The bedrock of Britain’s nuclear defence programme is Trident’s Continuous At-Sea Deterrence (CASD). The principle is that at all times, there will be at least one nuclear submarine at sea on patrol.
However, a recent National Audit Office (NAO) report suggests that despite its vital importance, three primary infrastructure projects that this deterrence relies upon, have been severely delayed. They have also exceeded more than a billion pounds over their budget due to ‘poor management’ at their early stages.
This article takes a look at the NAO’s findings and the insights we can use to inform any complex project and strategic supplier relationship to maximise its chances of success.
The MoD’s Three Critical Infrastructure Projects
Central to the NAO’s report, were three infrastructure projects which have all taken significantly more time and cost more money than initially budgeted for:
- Warhead production. A new facility at the Atomic Weapons Establishment site in Burghfield, Reading, designed to keep the UK at the fore of global defence capability, was delayed by around six years. This resulted in millions of pound’s worth of additional, unplanned, costs to keep the existing infrastructure going and compliant with regulations. The delays took the project approximately 146% over budget.
- Nuclear reactor core production. A core production capability (CPC) facility in Derby required upgrading to produce the latest designs. This too was delayed by five years and increased the costs by 45% over budget.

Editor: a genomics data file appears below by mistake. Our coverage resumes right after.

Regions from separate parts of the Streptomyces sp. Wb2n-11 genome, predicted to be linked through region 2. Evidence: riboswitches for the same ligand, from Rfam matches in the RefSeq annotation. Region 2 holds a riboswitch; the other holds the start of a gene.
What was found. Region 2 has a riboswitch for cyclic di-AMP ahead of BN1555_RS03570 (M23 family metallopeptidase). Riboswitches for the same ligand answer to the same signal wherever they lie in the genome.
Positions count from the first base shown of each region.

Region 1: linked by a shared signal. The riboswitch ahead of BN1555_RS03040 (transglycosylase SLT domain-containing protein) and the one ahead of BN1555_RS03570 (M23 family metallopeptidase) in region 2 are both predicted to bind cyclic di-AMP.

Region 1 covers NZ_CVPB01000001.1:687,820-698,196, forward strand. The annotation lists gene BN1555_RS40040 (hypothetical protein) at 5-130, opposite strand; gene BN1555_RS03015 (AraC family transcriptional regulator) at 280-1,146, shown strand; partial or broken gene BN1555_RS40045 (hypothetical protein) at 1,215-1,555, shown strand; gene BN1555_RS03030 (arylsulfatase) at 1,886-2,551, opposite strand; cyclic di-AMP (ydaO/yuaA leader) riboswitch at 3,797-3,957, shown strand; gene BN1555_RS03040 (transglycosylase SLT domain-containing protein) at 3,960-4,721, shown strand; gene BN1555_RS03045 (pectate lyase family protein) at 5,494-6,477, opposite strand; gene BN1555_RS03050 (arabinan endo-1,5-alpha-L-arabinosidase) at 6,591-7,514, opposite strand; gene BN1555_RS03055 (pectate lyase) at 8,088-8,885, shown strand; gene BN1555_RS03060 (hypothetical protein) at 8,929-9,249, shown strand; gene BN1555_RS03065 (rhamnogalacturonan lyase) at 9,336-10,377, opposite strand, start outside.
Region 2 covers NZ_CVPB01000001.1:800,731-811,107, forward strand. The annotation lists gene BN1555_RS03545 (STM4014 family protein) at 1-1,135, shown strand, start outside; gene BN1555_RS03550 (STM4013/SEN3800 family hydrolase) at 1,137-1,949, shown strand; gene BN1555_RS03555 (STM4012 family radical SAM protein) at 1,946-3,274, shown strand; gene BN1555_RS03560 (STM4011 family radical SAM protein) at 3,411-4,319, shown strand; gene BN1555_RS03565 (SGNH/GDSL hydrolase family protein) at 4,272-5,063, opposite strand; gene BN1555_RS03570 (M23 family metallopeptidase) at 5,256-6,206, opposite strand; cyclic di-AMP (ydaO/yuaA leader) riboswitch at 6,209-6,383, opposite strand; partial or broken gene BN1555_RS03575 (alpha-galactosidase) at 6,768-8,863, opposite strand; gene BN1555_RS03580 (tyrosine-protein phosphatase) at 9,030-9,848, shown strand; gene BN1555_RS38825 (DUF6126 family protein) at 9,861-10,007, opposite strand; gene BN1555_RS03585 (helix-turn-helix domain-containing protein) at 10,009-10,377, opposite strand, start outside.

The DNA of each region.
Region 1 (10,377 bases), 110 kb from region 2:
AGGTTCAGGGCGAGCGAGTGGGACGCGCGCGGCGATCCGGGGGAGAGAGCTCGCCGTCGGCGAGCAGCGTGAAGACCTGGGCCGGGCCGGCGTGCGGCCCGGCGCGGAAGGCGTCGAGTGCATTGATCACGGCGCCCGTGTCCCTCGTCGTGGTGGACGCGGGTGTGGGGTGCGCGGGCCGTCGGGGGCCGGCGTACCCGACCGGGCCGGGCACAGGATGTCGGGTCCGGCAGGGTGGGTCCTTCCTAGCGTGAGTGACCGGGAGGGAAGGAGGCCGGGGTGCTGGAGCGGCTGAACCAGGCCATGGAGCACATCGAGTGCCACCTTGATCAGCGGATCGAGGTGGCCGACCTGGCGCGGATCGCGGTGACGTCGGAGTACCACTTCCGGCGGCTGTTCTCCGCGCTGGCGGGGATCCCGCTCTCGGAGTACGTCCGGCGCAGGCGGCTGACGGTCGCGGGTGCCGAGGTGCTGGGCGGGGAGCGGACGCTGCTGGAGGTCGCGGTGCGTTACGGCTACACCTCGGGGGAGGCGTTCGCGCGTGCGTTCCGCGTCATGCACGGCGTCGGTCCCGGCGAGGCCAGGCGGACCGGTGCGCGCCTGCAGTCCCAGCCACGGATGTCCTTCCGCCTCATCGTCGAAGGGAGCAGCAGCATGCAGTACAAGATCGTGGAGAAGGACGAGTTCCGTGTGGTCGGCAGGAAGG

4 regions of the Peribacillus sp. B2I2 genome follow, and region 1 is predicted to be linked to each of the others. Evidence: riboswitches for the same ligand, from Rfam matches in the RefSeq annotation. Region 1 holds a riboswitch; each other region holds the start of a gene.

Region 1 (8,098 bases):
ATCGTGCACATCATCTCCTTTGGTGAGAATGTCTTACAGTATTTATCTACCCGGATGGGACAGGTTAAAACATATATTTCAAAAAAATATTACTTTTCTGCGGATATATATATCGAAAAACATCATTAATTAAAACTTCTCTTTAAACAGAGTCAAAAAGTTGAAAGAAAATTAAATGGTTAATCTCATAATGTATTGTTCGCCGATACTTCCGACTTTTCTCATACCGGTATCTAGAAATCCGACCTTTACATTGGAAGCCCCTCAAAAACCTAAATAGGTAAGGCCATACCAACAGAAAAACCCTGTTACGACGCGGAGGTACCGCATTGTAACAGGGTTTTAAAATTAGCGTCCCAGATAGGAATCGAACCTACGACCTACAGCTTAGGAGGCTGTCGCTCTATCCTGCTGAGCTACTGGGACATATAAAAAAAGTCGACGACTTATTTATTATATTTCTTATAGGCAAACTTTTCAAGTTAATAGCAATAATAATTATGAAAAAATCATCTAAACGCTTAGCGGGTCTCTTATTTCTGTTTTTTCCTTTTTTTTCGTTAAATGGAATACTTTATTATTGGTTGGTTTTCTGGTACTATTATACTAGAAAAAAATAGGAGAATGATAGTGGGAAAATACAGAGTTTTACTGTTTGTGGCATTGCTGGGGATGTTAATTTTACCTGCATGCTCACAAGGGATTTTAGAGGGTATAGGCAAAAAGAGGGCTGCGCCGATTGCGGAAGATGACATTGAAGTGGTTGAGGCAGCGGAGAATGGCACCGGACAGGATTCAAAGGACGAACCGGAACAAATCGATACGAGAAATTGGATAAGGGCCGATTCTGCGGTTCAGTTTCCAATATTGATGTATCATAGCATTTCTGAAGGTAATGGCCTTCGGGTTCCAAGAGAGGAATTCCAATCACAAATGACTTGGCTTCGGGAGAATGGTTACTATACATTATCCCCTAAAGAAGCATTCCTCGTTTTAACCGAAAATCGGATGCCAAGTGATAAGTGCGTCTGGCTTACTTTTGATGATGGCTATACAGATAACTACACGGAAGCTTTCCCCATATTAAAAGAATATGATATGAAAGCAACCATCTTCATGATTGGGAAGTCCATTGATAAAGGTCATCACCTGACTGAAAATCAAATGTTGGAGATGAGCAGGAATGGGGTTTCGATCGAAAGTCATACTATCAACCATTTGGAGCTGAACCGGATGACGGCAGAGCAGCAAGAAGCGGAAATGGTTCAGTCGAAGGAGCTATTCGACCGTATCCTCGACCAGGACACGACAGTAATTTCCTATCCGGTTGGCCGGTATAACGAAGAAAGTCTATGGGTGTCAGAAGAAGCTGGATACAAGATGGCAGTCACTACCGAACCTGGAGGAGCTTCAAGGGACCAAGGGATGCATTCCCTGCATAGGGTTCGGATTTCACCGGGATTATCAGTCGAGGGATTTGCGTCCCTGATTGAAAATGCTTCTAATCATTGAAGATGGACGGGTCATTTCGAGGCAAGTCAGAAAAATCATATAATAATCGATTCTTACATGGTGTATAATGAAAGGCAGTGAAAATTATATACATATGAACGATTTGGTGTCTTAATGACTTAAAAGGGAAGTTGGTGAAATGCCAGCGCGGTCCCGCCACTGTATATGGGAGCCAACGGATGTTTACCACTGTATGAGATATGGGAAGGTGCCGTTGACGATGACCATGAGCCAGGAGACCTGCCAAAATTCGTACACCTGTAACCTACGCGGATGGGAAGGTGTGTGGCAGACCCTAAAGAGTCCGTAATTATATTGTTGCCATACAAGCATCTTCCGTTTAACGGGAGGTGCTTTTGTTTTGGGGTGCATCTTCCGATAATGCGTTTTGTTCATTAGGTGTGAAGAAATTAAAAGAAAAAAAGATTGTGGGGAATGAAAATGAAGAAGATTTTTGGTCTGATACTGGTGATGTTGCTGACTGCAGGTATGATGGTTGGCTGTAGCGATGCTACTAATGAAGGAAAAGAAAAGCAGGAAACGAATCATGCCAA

- Submarine construction. A primary build facility in Burrow-in-Furness required upgrading. Changes in requirements severely impacted this project, costing the MoD (taxpayer) an additional 116% over budget.
Just under half of the total cost increases of £1.35 billion, was determined by the NAO to have been incurred as a result of construction starting on these projects too early. It was reported that construction started “before requirement or designs were fully developed” – fundamental early stage due diligence exercises that should be the foundation of any complex project and strategic supplier relationship.
The NAO Stated that the MoD has Not Learned from Past Mistakes
The NAO report goes on to state that “The Department has not learned all it could from the early stages of similar projects concluded in the UK and elsewhere”. Apparently, similar issues were experienced in the 1980s and 90s, when nuclear sites were last upgraded. These issues were identified thanks to “extensive reviews” but the NAO identified that it seems the lessons learned on those projects were not implemented this time around.
Six Insights from the NAO Report
The report was published last month and it highlighted six areas of failed project governance and management. In the NAO’s opinion, the MoD could have done more to have positively influenced the outcome and mitigated these cost and time overruns:
1. The Department did not manage the value-for-money risks arising from its lack of a formal regulatory role
This highlighted a lack of clarity of communication in the relationship. It seems in conversations with the NAO, all sides recognised this issue at the time and that in turn, it could have led to an increased risk of “designs being over-specified and therefore more costly than necessary”.
Whilst it is essential for all parties to fully appreciate the reasoning behind the outcomes the project is expected to achieve, when you are in the line of battle as it were, there are times when you don’t take the ‘strategic thinking time’ necessary to sanity check both yourself and the decisions being made.
In addition, maintaining strong lines of communication throughout the relationship to ensure that any changes in demand, circumstances, technology or capacity are discussed to determine better solutions where they exist are core foundations. Relationships that incorporate truly collaborative structures are the most adaptive, responsive and successful in our experience.